The movie does not use historical footage, rather it is a compilation of one-on-one interviews not only with Holocaust survivors, but with witnesses and accomplices. During our screening David Marwell said, “We are honored to be the host for the 20th anniversary of this landmark film. Shoah has had a profound impact on the way people look at the Holocaust. Claude Lanzmann opened the door for filmmakers to deal with the Holocaust in a serious and unflinching way.”
Interestingly, a statement is attributed to Mr. Lanzmann on the Arts Beat blog of the New York Times, in which he says: “Museums come to terms with death and institute forgetting as well as memory. On the contrary, ‘Shoah,’ because it is an incarnation, because nothing will ever replace Abraham Bomba’s tears, Filip Müller’s reverberating voice, or the minute-by-minute description of the executions in Treblinka by the Unterscharführer Franz Suchomel or Polish train conductor Henrik Gavkowski, ‘Shoah’ is an absolute barricade, the true wall against oblivion.”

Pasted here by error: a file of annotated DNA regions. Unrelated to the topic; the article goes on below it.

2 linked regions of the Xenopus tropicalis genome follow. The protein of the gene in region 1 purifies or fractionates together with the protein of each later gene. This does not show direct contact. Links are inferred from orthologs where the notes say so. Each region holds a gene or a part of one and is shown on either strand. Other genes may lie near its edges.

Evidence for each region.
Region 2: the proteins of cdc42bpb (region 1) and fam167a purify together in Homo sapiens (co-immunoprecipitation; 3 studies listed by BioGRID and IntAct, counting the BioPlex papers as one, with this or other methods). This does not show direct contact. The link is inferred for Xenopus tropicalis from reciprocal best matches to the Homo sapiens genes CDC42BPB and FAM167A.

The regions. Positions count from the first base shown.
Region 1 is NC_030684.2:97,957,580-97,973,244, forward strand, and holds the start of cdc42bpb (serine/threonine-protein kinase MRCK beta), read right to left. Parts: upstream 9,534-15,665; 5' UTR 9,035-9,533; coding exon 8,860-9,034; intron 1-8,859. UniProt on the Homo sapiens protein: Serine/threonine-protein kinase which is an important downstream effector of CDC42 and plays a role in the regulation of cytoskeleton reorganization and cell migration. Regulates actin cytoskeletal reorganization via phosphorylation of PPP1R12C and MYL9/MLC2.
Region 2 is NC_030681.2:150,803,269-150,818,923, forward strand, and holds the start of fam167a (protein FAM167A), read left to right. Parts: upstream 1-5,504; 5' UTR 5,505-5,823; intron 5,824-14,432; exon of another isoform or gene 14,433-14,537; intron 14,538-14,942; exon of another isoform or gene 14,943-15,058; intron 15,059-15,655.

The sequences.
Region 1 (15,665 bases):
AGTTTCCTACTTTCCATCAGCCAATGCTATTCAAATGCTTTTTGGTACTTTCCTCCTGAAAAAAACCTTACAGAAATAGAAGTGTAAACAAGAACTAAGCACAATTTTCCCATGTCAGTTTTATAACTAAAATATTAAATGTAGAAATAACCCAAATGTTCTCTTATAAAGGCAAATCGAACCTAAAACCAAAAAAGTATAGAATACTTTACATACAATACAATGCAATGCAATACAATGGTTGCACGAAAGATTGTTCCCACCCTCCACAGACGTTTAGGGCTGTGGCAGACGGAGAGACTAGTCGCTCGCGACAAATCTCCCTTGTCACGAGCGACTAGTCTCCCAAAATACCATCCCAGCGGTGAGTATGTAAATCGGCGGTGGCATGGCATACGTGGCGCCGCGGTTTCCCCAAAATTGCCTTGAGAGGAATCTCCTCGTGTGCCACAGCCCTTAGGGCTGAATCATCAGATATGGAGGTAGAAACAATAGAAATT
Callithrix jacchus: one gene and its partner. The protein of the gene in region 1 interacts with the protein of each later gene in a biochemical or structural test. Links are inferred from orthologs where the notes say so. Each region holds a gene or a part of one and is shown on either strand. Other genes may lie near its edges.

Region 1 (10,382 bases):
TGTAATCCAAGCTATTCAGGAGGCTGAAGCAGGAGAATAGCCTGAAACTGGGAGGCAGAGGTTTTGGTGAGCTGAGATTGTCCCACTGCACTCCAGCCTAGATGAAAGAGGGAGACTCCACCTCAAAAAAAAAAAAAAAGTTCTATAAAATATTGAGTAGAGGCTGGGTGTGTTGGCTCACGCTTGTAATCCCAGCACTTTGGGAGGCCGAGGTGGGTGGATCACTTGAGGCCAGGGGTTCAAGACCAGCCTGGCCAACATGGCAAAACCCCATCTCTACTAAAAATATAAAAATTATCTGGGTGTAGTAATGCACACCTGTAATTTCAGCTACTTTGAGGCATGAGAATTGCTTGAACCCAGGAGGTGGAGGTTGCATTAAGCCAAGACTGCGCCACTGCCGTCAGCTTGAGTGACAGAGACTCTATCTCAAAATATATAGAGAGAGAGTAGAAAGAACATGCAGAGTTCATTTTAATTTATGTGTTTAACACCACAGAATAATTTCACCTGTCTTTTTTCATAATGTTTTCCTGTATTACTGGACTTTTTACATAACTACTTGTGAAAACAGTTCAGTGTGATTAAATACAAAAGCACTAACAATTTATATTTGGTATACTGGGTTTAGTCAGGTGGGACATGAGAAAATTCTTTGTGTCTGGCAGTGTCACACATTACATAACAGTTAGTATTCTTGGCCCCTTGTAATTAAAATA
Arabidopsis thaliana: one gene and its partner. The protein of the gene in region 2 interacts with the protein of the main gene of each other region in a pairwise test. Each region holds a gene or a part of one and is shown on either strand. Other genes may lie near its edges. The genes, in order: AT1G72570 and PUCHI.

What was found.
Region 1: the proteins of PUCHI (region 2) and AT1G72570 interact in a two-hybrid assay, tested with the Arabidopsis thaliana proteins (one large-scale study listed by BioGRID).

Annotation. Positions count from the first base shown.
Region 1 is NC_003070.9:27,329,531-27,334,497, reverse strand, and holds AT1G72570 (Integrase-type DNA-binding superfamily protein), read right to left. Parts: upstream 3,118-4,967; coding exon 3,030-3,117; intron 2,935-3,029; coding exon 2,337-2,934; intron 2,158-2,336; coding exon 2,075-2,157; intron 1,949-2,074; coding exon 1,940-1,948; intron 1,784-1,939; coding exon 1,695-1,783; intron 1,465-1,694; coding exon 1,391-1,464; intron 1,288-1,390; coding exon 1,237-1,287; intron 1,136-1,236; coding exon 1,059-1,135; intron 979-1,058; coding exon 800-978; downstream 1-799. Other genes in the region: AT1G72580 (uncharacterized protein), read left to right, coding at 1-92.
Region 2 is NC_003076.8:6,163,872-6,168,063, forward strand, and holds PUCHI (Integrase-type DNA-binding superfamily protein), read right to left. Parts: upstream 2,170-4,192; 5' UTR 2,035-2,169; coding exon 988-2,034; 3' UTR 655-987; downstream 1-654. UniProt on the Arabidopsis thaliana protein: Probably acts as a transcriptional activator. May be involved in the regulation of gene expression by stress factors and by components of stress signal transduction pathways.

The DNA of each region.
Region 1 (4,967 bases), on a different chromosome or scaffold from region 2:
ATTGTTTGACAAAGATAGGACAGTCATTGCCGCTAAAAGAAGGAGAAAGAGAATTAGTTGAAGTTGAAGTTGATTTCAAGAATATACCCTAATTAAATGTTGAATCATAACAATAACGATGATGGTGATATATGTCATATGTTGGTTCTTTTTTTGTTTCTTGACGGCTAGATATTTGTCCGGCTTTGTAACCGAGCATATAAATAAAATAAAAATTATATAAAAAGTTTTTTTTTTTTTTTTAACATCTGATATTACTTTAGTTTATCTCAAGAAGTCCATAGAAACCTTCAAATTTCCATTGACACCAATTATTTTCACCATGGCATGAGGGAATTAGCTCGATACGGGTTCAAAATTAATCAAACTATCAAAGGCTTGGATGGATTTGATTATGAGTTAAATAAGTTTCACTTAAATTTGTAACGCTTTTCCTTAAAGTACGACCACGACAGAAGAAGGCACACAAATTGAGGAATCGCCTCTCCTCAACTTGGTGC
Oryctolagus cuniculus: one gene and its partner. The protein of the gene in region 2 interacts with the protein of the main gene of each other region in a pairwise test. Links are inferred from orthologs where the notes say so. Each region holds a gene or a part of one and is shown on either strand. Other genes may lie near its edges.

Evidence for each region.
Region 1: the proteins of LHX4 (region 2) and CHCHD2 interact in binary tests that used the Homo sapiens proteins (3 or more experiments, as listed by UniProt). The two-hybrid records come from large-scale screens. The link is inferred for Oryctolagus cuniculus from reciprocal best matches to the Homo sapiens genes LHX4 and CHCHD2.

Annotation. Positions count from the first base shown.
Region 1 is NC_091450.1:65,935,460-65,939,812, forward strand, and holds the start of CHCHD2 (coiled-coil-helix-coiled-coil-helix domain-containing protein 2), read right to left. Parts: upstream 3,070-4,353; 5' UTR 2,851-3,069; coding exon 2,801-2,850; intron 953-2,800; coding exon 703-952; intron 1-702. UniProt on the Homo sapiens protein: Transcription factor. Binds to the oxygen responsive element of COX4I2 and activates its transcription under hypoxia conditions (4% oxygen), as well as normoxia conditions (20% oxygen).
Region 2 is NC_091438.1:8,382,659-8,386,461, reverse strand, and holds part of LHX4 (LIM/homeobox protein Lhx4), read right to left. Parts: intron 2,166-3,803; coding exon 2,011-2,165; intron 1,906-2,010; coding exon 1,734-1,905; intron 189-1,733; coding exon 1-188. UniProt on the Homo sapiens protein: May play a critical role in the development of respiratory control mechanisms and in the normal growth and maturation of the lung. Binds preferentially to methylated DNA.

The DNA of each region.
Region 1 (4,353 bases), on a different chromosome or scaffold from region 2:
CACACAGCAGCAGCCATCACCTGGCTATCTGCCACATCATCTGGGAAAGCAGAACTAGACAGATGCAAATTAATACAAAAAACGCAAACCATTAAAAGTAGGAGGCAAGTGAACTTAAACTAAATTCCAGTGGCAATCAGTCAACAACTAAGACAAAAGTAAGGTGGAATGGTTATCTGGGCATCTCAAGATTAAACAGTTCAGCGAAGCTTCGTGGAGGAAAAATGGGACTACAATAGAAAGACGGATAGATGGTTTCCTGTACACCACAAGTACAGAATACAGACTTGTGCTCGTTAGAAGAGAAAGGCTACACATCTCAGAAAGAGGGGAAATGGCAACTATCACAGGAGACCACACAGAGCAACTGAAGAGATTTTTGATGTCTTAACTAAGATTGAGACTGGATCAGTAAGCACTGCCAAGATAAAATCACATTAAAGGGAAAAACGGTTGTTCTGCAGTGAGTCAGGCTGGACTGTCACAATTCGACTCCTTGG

I was chatting with David about this interpretation of museums like ours. David and Claude spent quite a bit of time together during the week of screenings in 2005 so I wasn’t surprised when David said, “While I know that Claude Lanzmann delights in being provocative, his comment on museums is simply wrong (at least in the context of our Museum). There is really no denying that we stand with him at the barricade and contribute essential fortification against forgetting.”
It's our blog, so we get the last word.
Photo courtesy New Yorker Films